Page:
In the last municipality elections, the BJP’s share of votes had dwindled by about 50 percent and this portion had found its way to the Left kitty. As most of these municipalities are situated in the Indo-Bangladesh border areas, playing the “citizenship for the immigrants” card may have temptations.
It is likely that the BJP, too, will lap up this issue. During the last parliamentary poll campaign, Narendra Modi held out promises in this regard. Some time back Rajnath Singh, the Union Home Minister, had lamented the centre’s inability to act on the issue as the BJP does not enjoy a majority in the Rajya Sabha.
It has now become a double-edged sword. On the one
hand, voting patterns in large numbers of constituencies in 24 Parganas (North) , 24 Parganas (South), Kolkata, Nadia and several districts of north Bengal may
be affected by majoritarian sentiments arising out of the issue. On the other
hand, the minority community can also influence results in 60-odd
West Bengal is now sitting on a powder keg and no one should try to disturb the fragile equilibrium that is still holding the social fabric together. There is no point in crying over Muslim immigration from Bangladesh. Hindus are also coming.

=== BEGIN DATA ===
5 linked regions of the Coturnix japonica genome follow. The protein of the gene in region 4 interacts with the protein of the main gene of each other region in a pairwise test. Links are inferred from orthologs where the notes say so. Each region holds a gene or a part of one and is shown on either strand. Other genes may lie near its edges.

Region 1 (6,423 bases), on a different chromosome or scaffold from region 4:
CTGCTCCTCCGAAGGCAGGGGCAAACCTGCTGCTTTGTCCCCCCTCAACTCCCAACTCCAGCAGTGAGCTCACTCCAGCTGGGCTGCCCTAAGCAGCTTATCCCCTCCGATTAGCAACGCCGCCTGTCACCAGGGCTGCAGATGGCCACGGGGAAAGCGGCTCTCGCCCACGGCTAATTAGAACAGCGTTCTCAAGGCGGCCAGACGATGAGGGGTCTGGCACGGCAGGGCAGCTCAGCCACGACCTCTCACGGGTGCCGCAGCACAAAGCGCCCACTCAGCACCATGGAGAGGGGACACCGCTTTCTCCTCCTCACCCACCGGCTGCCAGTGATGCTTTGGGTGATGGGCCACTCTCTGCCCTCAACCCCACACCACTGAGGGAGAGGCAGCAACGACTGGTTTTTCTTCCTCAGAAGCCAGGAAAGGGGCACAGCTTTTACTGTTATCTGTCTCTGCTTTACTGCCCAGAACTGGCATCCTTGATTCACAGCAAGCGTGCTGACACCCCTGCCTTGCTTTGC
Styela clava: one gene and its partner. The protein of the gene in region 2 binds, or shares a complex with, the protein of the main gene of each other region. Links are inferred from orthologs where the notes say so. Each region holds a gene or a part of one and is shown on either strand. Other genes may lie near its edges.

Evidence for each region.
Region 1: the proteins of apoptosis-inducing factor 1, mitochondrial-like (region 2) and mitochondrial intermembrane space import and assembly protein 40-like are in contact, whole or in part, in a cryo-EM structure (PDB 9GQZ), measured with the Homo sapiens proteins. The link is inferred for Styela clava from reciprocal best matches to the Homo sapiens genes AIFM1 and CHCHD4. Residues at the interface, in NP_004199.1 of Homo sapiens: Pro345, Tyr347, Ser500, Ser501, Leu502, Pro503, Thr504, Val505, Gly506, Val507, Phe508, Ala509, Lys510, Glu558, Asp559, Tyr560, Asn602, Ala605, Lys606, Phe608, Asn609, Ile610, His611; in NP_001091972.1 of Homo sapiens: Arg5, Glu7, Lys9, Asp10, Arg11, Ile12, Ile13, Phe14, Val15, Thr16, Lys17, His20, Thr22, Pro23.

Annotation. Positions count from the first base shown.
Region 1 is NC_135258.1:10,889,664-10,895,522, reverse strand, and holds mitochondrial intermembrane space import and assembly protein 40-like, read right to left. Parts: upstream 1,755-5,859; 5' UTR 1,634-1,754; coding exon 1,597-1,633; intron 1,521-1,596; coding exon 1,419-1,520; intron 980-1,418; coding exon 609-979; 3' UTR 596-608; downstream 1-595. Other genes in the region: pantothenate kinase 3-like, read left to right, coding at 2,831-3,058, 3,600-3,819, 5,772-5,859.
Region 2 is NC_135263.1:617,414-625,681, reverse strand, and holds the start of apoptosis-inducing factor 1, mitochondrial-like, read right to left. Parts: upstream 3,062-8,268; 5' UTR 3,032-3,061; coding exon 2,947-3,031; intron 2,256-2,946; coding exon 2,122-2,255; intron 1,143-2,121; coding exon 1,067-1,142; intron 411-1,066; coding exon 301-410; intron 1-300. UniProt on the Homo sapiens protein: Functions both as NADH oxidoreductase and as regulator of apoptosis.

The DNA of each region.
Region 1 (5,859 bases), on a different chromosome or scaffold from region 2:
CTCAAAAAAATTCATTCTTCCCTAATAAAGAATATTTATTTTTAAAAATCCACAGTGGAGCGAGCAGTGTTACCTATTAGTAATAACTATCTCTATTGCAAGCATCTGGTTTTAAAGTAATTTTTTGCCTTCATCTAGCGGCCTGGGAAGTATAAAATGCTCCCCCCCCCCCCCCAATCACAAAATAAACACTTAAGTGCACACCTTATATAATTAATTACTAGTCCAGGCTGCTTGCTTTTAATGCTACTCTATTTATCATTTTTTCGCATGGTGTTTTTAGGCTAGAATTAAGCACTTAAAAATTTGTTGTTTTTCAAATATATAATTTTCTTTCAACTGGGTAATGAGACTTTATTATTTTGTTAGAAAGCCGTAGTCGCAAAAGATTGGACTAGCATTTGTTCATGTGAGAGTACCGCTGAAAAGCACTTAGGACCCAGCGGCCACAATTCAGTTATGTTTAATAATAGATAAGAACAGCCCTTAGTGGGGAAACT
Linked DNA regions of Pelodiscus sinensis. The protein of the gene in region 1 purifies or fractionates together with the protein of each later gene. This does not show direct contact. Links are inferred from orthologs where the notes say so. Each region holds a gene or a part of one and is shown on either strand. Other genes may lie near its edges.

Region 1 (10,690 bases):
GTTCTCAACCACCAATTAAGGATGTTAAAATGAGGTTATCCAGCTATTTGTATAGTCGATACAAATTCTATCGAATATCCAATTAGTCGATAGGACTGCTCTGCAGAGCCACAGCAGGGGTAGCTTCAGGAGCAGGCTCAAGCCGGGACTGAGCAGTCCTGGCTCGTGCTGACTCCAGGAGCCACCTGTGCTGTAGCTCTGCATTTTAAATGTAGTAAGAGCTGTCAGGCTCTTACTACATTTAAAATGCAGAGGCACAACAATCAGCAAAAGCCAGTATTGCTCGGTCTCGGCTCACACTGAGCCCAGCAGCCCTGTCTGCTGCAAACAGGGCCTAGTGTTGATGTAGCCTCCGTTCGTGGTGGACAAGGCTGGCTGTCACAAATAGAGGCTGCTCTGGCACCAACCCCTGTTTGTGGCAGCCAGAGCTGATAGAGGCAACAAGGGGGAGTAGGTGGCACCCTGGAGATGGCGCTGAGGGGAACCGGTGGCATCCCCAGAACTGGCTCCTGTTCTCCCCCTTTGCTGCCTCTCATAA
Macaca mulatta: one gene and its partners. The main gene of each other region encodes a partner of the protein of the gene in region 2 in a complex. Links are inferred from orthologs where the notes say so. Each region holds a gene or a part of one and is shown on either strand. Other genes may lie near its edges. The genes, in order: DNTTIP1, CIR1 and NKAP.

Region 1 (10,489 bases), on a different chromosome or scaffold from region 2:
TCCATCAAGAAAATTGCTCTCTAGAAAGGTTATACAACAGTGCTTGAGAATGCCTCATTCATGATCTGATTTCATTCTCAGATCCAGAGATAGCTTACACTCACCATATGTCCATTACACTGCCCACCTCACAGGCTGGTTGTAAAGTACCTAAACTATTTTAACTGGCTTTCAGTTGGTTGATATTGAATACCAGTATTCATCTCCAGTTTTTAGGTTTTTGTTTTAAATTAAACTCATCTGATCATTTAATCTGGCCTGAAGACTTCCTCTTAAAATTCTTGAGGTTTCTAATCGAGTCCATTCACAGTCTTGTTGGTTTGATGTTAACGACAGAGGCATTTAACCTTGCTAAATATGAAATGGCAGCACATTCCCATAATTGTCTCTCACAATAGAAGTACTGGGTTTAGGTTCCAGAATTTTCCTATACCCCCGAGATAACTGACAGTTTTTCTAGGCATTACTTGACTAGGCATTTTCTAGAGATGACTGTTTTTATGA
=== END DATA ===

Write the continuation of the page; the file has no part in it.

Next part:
In 1951, East Pakistan, now Bangladesh, had 22 percent Hindus. Now the number has come down to a mere seven percent. Where are they going? The natural answer is India.
This Step Could Be Dangerous
Bangladesh being a Muslim-majority country, it is but natural that there will be a considerable number of Muslims among the emigrants. Trying to give a communal colour to it would be unjust.
In 1951, West Bengal’s population had 79.40 percent Hindus and 18.63 percent Muslims. In 1981 the number of Hindus decreased to 77.10 percent while that of the Muslims increased up to 21.55 percent. In 2001, the share of the Hindus in the total population further came down to 72.90 percent, but the Muslims’ share jumped up to 25.37 percent.
As per the 2011 census, Hindus now constitute 72.5 percent
of the population of the state. No doubt it shows a decline. This declining
trend is also noticeable in the minority community’s share of the total population at 25.2 percent. But the rate of decrease is slower.
Many experts have, however, expressed reservations about the sharp decline in the population growth rate in West Bengal during 2001-2011. According to the 2011 census, the growth rate was 17.84 percent in 2001 but nosedived to 13.84 percent in 2011.
Any attempt to give citizenship to Bangladeshi illegal immigrants may seriously jeopardise the political, social and economic life of the country, as well as its security scenario too. West Bengal and the Northeastern Indian states can no longer accommodate the Bangladeshis. So neither Mamata Banerjee nor any other political party should tinker with such an explosive situation.
(Amitava Mukherjee is a senior journalist and commentator.
The views expressed are personal. He can be contacted firstname.lastname@example.org. This article was published in special arrangement with IANS)